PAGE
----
This film is a love letter to both the daikaiju film genre (Godzilla 1954 et al.) and the giant mecha manga/anime genre (Gundam, Macross, Robotech, Evangelion, etc.). The plot is simple (humans build giant robots to fight off giant monsters), the dialogue is sparse, and (expected for the genre) physics does not ensue, but the film is far from the "dumb action movie" that some have dismissed it as. The meat of the movie is in the visuals, and I don't (just) mean the special effects; character establishment happens in brief glances and body language, and the story moves forward in unexplained jumbled images that put you in the shoes of the confused characters. Sure, on one level, there's the spectacle of 25-story-tall robots firing arm-mounted plasma cannons at rampaging city-destroying aliens. But the film is deeply focused on the characters and the ties that bind them, on the things that drive one human to protect another. A rarity for a Hollywood film: there are no romantic subplots to be found, despite a female protagonist who develops a strong bond with a male protagonist... a male whom she finds attractive, no less. The movie is perfectly content to leave their bond ambiguously in the realm of close-as-kin friendship. In short: man, I love this movie. It's probably not going to be a masterpiece remembered for decades to come (Hunnam is "meh", Day and Gorman are "huh?", the Crimson Typhoon pilots are "who?", Elba is great but gets a dumb Independence Day speech). But it's solid, and maybe even the best thing coming out this year. Go see it. Score: 4 stars out of 4.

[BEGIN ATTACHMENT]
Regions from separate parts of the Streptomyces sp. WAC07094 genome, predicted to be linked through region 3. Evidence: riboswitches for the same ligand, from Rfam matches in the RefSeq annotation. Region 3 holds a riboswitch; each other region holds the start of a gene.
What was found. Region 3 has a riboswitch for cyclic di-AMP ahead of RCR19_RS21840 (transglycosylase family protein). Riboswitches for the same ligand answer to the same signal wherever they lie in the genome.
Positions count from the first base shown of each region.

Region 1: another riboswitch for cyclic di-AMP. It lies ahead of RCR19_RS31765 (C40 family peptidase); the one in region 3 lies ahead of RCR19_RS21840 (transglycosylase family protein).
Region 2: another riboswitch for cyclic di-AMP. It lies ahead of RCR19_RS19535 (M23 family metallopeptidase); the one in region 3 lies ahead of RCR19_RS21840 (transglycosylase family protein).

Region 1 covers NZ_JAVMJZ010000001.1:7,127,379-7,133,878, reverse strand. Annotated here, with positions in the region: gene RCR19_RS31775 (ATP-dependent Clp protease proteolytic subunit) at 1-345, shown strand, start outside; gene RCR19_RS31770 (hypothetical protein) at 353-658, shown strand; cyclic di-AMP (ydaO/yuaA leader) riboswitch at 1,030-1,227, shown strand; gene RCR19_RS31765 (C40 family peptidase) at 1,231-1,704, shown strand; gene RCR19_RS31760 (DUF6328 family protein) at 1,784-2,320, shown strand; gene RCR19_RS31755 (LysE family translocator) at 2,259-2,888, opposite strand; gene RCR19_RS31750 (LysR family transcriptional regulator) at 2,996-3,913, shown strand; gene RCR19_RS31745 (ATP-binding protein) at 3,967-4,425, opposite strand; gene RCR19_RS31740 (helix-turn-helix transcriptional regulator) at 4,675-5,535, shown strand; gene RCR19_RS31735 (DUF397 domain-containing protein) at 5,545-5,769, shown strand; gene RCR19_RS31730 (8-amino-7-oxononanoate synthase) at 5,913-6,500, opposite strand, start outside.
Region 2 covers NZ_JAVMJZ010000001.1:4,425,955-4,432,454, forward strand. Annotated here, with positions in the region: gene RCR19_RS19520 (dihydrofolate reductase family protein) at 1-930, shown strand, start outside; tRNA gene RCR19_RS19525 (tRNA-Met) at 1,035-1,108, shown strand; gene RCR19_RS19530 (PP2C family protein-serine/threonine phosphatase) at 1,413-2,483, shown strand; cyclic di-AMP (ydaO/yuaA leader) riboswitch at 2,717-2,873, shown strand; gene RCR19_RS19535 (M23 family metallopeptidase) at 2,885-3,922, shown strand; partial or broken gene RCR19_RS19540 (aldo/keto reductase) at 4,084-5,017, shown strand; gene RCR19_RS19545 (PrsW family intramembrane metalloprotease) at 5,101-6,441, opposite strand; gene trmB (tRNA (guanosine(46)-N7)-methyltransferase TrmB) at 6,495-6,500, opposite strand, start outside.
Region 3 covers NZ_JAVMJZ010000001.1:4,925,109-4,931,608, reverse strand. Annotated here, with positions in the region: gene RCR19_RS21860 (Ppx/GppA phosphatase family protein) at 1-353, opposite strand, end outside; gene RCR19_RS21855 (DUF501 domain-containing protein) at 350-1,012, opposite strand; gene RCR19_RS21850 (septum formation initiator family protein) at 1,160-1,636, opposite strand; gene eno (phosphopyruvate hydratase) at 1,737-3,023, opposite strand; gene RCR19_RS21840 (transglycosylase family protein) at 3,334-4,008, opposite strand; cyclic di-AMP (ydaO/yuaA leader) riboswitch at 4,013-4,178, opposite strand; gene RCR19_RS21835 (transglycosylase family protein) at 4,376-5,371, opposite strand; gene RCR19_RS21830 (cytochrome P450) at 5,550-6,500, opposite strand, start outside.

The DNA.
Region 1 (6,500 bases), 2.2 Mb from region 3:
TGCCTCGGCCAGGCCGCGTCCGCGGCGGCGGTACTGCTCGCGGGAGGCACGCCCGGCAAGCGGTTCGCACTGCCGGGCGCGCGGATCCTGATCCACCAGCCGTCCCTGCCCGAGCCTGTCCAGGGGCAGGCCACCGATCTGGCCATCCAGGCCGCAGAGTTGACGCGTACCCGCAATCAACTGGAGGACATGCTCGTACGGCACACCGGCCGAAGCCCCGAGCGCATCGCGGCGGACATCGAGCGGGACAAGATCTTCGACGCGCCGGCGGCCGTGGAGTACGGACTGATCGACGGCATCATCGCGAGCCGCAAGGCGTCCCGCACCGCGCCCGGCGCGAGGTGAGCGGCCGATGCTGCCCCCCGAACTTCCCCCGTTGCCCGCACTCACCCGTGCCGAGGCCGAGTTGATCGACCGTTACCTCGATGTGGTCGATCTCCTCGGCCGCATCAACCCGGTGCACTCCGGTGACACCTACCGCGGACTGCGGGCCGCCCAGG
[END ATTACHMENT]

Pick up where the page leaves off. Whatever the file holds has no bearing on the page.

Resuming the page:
P.S.: It's a shame this movie wasn't made 10 years ago. Against the schlocky backdrop of recent cinema, any film that can be summarized as "giant robots punch things" or "giant monsters destroy things" is going to turn off a lot of people. And the fact that this movie is boldly hopeful and sincere, in an era when "grimdark" and "bitterly cynical" are considered the hallmarks of maturity, is going to turn people off even more. Screw that. As I've mentioned before, I don't generally see movies in theaters unless my friends drag me... but the buzz I'd heard about Pacific Rim got me excited, I went to see it, and (minor miracle here) I walked out of the theater with a big damn smile on my face, totally satisfied with what I saw. Huzzah.
Refs: The Visual Intelligence of Pacific Rim (Sam Keeper); Simple Does Not Equal Dumb, and Other Assorted Thoughts on Pacific Rim (Karin L. Kross)